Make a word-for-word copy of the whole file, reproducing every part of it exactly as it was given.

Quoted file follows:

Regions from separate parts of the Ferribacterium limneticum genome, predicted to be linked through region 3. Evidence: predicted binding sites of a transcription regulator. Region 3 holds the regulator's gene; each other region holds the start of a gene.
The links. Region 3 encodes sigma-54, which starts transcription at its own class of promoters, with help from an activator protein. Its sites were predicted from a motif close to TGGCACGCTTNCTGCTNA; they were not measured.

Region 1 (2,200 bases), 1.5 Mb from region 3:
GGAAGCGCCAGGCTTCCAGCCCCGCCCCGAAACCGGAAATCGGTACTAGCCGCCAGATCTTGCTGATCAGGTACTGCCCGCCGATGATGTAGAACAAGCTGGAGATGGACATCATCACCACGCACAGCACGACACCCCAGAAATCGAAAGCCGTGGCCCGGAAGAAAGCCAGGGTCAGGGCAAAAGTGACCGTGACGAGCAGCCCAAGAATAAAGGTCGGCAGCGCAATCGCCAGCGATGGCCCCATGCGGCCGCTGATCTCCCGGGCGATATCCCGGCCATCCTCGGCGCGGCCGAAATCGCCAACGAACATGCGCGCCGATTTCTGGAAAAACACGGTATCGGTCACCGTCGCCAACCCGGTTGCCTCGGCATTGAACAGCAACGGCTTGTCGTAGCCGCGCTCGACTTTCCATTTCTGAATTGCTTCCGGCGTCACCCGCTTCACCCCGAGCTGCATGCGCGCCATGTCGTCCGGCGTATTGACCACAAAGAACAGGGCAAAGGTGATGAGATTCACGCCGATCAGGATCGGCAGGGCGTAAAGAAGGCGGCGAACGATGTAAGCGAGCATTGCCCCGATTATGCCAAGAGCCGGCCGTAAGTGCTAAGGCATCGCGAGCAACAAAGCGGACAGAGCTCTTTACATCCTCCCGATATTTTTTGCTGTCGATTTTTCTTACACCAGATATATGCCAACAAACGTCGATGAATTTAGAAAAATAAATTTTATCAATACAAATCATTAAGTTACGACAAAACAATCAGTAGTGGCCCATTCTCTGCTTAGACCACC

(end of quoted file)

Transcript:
Regions from separate parts of the Ferribacterium limneticum genome, predicted to be linked through region 3. Evidence: predicted binding sites of a transcription regulator. Region 3 holds the regulator's gene; each other region holds the start of a gene.
The links. Region 3 encodes sigma-54, which starts transcription at its own class of promoters, with help from an activator protein. Its sites were predicted from a motif close to TGGCACGCTTNCTGCTNA; they were not measured.

Region 1 (2,200 bases), 1.5 Mb from region 3:
GGAAGCGCCAGGCTTCCAGCCCCGCCCCGAAACCGGAAATCGGTACTAGCCGCCAGATCTTGCTGATCAGGTACTGCCCGCCGATGATGTAGAACAAGCTGGAGATGGACATCATCACCACGCACAGCACGACACCCCAGAAATCGAAAGCCGTGGCCCGGAAGAAAGCCAGGGTCAGGGCAAAAGTGACCGTGACGAGCAGCCCAAGAATAAAGGTCGGCAGCGCAATCGCCAGCGATGGCCCCATGCGGCCGCTGATCTCCCGGGCGATATCCCGGCCATCCTCGGCGCGGCCGAAATCGCCAACGAACATGCGCGCCGATTTCTGGAAAAACACGGTATCGGTCACCGTCGCCAACCCGGTTGCCTCGGCATTGAACAGCAACGGCTTGTCGTAGCCGCGCTCGACTTTCCATTTCTGAATTGCTTCCGGCGTCACCCGCTTCACCCCGAGCTGCATGCGCGCCATGTCGTCCGGCGTATTGACCACAAAGAACAGGGCAAAGGTGATGAGATTCACGCCGATCAGGATCGGCAGGGCGTAAAGAAGGCGGCGAACGATGTAAGCGAGCATTGCCCCGATTATGCCAAGAGCCGGCCGTAAGTGCTAAGGCATCGCGAGCAACAAAGCGGACAGAGCTCTTTACATCCTCCCGATATTTTTTGCTGTCGATTTTTCTTACACCAGATATATGCCAACAAACGTCGATGAATTTAGAAAAATAAATTTTATCAATACAAATCATTAAGTTACGACAAAACAATCAGTAGTGGCCCATTCTCTGCTTAGACCACC